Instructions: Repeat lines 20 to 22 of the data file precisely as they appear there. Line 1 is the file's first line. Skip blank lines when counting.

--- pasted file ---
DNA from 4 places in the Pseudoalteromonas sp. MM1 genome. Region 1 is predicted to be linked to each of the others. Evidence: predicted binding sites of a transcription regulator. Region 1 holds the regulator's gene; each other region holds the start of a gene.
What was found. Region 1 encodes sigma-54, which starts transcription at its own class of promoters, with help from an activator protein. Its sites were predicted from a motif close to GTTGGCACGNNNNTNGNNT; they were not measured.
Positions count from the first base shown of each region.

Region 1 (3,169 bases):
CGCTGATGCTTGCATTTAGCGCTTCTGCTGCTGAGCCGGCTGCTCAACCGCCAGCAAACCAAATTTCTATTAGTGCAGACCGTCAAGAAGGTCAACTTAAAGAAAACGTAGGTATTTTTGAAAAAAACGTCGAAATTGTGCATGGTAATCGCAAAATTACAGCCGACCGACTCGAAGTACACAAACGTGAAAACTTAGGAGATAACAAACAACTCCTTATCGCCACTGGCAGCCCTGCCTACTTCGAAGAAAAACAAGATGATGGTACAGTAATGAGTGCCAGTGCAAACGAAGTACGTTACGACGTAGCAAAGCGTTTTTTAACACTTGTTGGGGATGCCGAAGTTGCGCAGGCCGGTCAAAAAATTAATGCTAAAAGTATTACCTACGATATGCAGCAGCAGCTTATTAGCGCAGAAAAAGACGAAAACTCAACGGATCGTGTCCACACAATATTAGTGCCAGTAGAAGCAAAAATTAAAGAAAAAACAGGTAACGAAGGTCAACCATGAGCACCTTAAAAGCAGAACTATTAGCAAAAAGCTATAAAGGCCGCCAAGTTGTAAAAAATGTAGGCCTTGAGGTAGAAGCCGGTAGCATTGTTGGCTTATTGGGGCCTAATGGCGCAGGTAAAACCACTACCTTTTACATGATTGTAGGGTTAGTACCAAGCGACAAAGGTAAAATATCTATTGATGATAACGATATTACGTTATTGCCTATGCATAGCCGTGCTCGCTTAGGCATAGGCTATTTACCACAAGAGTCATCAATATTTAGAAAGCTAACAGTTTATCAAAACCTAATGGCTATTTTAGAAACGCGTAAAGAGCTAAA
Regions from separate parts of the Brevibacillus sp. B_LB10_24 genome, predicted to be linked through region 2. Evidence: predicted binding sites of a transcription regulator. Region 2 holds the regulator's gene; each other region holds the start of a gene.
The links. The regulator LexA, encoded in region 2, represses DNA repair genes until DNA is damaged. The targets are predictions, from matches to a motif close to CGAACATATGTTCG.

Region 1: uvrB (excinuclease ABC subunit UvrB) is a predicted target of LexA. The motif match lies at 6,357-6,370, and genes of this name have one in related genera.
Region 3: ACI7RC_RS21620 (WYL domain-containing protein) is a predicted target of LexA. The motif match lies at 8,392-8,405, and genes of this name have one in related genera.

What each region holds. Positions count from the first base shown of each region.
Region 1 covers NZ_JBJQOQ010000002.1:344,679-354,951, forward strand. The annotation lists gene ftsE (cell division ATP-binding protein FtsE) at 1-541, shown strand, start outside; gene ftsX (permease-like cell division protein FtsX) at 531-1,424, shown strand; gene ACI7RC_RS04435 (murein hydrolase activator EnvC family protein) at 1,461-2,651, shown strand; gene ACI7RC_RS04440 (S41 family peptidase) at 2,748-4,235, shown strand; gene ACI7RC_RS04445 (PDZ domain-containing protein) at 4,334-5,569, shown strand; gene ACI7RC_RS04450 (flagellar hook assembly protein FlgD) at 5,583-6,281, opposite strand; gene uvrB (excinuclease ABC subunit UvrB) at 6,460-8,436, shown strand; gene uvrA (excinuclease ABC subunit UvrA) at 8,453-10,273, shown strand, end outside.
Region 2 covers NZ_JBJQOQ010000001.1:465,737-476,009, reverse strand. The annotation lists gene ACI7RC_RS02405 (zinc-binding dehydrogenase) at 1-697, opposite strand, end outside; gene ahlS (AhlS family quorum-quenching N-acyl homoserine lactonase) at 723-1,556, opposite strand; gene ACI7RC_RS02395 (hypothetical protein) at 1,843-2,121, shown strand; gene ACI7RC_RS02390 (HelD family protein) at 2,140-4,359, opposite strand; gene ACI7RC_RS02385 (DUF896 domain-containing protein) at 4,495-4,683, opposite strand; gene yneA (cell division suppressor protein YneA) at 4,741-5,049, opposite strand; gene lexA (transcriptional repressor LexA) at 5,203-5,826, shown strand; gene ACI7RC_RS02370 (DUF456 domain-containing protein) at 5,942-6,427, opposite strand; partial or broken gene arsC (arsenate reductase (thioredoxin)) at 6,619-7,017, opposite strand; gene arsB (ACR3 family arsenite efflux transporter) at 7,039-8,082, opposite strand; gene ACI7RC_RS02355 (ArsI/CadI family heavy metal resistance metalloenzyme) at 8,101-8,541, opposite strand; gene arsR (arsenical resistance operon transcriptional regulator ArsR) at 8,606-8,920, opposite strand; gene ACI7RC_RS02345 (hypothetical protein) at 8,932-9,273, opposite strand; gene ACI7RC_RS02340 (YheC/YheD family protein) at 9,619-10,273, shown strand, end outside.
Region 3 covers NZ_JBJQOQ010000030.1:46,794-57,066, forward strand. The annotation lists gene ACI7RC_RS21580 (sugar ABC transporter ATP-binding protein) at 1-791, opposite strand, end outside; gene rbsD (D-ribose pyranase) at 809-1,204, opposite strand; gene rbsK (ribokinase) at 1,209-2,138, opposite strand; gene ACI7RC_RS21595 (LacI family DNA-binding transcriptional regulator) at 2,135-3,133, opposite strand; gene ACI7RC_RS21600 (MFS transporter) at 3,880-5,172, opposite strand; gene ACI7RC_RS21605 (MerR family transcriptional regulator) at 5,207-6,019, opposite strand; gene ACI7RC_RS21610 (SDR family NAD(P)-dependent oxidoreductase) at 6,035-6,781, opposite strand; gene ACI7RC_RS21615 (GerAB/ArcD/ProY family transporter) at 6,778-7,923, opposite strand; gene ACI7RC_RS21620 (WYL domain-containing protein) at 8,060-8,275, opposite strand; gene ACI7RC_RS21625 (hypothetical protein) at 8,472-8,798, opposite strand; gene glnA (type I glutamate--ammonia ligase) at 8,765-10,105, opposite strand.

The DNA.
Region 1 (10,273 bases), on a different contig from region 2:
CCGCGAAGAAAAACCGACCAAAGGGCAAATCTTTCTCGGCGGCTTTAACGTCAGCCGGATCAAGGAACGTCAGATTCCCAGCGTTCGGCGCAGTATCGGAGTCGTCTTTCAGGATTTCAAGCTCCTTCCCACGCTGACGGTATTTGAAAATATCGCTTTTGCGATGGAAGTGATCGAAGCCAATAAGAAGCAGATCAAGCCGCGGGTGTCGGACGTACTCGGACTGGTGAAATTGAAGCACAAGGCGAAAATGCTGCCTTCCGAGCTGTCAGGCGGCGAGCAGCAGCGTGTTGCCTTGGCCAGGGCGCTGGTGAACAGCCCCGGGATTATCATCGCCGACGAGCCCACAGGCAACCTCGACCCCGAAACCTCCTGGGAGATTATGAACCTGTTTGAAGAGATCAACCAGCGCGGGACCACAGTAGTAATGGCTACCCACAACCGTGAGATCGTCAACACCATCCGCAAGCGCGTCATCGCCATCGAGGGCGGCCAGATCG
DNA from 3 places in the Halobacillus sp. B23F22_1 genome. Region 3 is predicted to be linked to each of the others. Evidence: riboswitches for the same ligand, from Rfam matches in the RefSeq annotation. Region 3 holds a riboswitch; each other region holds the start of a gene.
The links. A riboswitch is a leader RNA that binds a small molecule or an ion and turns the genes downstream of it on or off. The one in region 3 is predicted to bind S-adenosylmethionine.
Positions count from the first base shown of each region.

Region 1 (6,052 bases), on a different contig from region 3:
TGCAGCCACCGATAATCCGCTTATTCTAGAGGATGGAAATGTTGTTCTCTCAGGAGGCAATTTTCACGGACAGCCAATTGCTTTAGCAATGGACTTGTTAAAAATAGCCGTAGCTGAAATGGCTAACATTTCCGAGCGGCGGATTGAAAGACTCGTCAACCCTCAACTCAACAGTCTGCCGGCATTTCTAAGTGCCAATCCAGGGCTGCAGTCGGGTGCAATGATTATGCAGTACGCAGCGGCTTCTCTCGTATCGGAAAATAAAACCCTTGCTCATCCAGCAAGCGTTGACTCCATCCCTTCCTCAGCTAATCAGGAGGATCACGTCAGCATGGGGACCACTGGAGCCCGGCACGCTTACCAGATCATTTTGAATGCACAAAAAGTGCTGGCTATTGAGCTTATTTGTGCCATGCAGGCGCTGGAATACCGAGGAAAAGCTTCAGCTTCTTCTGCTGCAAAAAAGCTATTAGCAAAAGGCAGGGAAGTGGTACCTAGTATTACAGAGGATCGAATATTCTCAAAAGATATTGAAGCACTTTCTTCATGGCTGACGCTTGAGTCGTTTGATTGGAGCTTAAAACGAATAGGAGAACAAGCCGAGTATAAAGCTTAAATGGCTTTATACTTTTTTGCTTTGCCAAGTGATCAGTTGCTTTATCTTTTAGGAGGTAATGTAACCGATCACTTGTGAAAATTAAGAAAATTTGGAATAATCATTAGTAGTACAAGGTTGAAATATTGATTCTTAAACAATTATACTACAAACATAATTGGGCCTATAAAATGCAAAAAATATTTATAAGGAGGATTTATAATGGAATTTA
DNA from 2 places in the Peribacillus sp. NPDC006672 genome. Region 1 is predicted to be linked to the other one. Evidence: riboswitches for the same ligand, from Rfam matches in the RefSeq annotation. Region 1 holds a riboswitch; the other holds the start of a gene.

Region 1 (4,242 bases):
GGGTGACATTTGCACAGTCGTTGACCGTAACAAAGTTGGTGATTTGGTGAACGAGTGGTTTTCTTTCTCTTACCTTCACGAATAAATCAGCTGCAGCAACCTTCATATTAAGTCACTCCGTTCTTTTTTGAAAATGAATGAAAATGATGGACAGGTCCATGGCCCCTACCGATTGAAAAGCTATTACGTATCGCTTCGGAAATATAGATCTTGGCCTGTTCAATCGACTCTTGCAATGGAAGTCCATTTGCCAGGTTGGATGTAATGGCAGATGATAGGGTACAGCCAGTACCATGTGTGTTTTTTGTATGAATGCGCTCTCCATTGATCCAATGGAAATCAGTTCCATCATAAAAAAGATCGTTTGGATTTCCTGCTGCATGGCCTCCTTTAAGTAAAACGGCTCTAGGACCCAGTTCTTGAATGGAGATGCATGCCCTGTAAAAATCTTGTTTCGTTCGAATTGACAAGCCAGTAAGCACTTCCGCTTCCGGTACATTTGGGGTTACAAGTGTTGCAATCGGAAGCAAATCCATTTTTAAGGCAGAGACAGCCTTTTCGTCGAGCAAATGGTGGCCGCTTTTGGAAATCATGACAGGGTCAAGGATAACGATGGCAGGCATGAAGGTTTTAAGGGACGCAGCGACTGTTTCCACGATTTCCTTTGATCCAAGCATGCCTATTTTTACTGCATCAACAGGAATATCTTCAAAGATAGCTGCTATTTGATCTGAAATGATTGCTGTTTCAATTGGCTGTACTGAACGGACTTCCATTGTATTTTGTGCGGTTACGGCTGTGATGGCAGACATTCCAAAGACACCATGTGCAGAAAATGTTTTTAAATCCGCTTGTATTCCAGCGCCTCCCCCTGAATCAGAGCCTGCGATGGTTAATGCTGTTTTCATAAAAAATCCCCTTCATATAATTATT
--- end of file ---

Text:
Region 1 (6,052 bases), on a different contig from region 3:
TGCAGCCACCGATAATCCGCTTATTCTAGAGGATGGAAATGTTGTTCTCTCAGGAGGCAATTTTCACGGACAGCCAATTGCTTTAGCAATGGACTTGTTAAAAATAGCCGTAGCTGAAATGGCTAACATTTCCGAGCGGCGGATTGAAAGACTCGTCAACCCTCAACTCAACAGTCTGCCGGCATTTCTAAGTGCCAATCCAGGGCTGCAGTCGGGTGCAATGATTATGCAGTACGCAGCGGCTTCTCTCGTATCGGAAAATAAAACCCTTGCTCATCCAGCAAGCGTTGACTCCATCCCTTCCTCAGCTAATCAGGAGGATCACGTCAGCATGGGGACCACTGGAGCCCGGCACGCTTACCAGATCATTTTGAATGCACAAAAAGTGCTGGCTATTGAGCTTATTTGTGCCATGCAGGCGCTGGAATACCGAGGAAAAGCTTCAGCTTCTTCTGCTGCAAAAAAGCTATTAGCAAAAGGCAGGGAAGTGGTACCTAGTATTACAGAGGATCGAATATTCTCAAAAGATATTGAAGCACTTTCTTCATGGCTGACGCTTGAGTCGTTTGATTGGAGCTTAAAACGAATAGGAGAACAAGCCGAGTATAAAGCTTAAATGGCTTTATACTTTTTTGCTTTGCCAAGTGATCAGTTGCTTTATCTTTTAGGAGGTAATGTAACCGATCACTTGTGAAAATTAAGAAAATTTGGAATAATCATTAGTAGTACAAGGTTGAAATATTGATTCTTAAACAATTATACTACAAACATAATTGGGCCTATAAAATGCAAAAAATATTTATAAGGAGGATTTATAATGGAATTTA
DNA from 2 places in the Peribacillus sp. NPDC006672 genome. Region 1 is predicted to be linked to the other one. Evidence: riboswitches for the same ligand, from Rfam matches in the RefSeq annotation. Region 1 holds a riboswitch; the other holds the start of a gene.